Doubts emerge over Indian Army 'hot pursuit' into Myanmar
India claimed to kill many rebels in Myanmar and said its cross-border raid was facilitated by Myanmar's government. Both claims appear shaky.
Kolkata, India — Earlier this month the Indian Army suffered its deadliest ambush in nearly 30 years. Heavily armed rebels in the remote northeast state of Manipur killed at least 20 soldiers, then fled across the border into neighboring Myanmar, a common tactic.
Five days later India announced a successful cross-border Army raid. Special commandos had killed nearly 40 rebels in two bases, “deep in another country,” a government spokesman told reporters. New Delhi officials crowed that the June 9 incursion was made possible by “friendly relations” with Myanmar.
The front-page news stirred pride among Indians – and disquiet among its neighbors. Rajyavardhan Rathore, an Indian press minister and former Army colonel, said the strikes were a message to all nations and to groups harboring “terror intent” toward India that “we will strike at a place and at a time of our choosing.”
Arch-rival Pakistan bristled at the news, warning India it wouldn't stand for any similar violations of its sovereignty. “Those who have evil designs against us, listen carefully. Pakistan is not Burma," Pakistan's interior minister, Chaudhry Nisar Ali Khan, said in a statement.
Now, India's story of a full-bore military incursion into Myanmar has been called into question. Human rights activists returning from the scene in Myanmar after talking to local villagers report finding no evidence of the “significant casualties” of rebels the Army claims to have inflicted.
Respect for sovereignty
Moreover, India appears to have overstated the willingness of Myanmar's government to look the other way and allow India to engage in cross-border hot pursuit. After the June 9 raid, the chief of staff to Myanmar President Thein Sein, a retired Army general, called for “every country to respect…sovereignty.”
India has repeatedly asked Myanmar to clean up the rebel camps, but to little of no avail; dozens of ethnic and tribal militants straddle the lawless borderlands. A week after the incursion, both India’s foreign secretary and national security advisor visited Myanmar to smooth relations, but reportedly failed to clear a new proposal by Delhi for joint military action inside Myanmar.
While the region is remote, there is plenty of traffic across the border; various groups have since visited the area where the incursion took place. One rights activist from Manipur, Debabrata Roy Laifungbam, talked to villagers on both sides of the border, joining an Indian Red Cross Society team.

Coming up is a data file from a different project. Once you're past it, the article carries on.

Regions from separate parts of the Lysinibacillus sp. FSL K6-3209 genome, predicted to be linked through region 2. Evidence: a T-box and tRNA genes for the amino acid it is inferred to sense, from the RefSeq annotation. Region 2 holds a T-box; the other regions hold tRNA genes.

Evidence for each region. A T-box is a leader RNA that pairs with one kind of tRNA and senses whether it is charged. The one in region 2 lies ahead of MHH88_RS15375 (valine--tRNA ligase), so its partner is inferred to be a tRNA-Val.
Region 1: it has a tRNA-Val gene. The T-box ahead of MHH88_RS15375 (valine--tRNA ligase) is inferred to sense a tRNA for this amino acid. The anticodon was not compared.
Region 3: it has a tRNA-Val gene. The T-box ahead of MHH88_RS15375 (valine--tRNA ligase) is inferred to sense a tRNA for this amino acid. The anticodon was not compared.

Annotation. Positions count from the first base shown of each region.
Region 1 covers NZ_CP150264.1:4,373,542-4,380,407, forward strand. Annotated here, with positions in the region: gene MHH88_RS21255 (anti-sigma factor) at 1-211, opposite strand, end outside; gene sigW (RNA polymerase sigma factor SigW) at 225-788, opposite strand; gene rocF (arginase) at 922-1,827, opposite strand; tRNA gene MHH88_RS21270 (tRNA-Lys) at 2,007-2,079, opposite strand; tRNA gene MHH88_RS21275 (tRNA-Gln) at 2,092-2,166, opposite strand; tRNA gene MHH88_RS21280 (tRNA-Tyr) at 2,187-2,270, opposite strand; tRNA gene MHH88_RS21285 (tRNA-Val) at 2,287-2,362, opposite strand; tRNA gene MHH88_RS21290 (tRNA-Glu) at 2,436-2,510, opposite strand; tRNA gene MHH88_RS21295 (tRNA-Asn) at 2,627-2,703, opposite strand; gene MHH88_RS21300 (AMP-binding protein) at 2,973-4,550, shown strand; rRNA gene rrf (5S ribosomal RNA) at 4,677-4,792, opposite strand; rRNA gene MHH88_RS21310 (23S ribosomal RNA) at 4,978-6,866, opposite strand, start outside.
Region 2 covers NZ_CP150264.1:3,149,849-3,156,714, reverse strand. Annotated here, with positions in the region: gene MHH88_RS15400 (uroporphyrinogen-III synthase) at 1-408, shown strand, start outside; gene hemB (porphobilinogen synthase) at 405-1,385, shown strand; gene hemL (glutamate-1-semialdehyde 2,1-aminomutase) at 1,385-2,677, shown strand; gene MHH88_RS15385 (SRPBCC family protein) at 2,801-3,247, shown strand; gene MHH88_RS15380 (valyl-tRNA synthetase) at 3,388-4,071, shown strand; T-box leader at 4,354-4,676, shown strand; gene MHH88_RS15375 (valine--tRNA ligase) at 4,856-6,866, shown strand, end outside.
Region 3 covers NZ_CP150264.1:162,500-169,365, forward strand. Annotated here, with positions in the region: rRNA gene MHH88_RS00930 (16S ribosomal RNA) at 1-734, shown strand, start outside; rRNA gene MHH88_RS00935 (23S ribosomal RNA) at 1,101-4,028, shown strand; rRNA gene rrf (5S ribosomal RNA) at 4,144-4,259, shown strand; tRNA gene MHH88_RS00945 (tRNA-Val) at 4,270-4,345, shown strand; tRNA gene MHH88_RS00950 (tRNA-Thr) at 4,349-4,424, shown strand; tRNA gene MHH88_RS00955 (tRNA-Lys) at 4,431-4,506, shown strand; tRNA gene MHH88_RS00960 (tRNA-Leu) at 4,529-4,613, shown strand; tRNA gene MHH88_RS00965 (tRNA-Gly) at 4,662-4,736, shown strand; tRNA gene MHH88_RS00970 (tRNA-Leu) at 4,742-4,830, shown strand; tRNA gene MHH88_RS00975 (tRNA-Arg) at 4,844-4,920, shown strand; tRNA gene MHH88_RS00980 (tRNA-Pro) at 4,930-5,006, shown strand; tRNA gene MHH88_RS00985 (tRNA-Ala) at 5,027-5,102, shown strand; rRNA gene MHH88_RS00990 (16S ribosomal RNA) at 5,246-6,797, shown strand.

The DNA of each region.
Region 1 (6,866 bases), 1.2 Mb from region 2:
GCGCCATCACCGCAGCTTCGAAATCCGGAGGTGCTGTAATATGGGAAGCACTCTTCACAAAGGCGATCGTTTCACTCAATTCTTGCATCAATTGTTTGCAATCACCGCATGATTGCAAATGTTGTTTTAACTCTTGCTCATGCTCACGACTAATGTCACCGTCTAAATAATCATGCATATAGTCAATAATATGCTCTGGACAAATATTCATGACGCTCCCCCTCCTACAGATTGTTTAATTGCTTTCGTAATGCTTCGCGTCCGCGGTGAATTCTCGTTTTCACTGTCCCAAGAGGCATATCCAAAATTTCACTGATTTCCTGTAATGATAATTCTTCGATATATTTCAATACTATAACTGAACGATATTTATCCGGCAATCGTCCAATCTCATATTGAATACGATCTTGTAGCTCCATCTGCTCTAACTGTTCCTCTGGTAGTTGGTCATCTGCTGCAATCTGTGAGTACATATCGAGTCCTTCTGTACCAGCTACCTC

“All local people we met…said that Indian soldiers had indeed launched a military operation inside Myanmar on June 9. But, it did not result in any casualty in the area, they all confirmed,” according to Dr. Laifungbam, president of an indigenous people’s NGO. “Villagers … heard gunshots on the morning of June 9 and found the camps had been fired upon and destroyed by Indian soldiers."
Yet the destruction of the camps did not result in fatalities, according to these villagers. “Even an injury of a rebel cannot go unnoticed … We spoke to different villagers at different places. They all confirmed that the rebels had not been fired upon by Indian soldiers on June 9,” Laifungbam says.
Rebel casualties in doubt
Col. Rathore told reporters on June 9 that, “such attacks [like the Manipur ambush] will no more be tolerated. It was a historic and very brave decision by the Prime Minister to go in hot pursuit and annihilate the rebel camps. And, that’s exactly what was done.”
Authorities did not say how many rebels were killed, but Indian media quoted unnamed defense officials relaying a tally of 38; one newspaper, citing the home ministry, said the incursion may have killed more than 100 Indian rebels. However, Laifungbam says villagers in Sagaing, near the Myanmar rebel camps, were taken aback when told of these claims.
The rebels have formed an umbrella group called the United National Liberation Front of West South East Asia. One major faction is the National Socialist Council of Nagaland-Khaplang (NSCN-K), a separatist group.
A NSCN-K leader quickly dismissed the Army account of the June 9 incursion as “completely false,” according to the Nagaland Post. The NSCN-K is now asking Indian authorities to produce any evidence, including bodily remains, that would support their claim of a military success.
Three other groups from Manipur and Assam in northeast India who have their camps in Myanmar, have also refuted the claims, issuing a statement calling the story “false and cheap propaganda to boost the morale” of India's soldiers.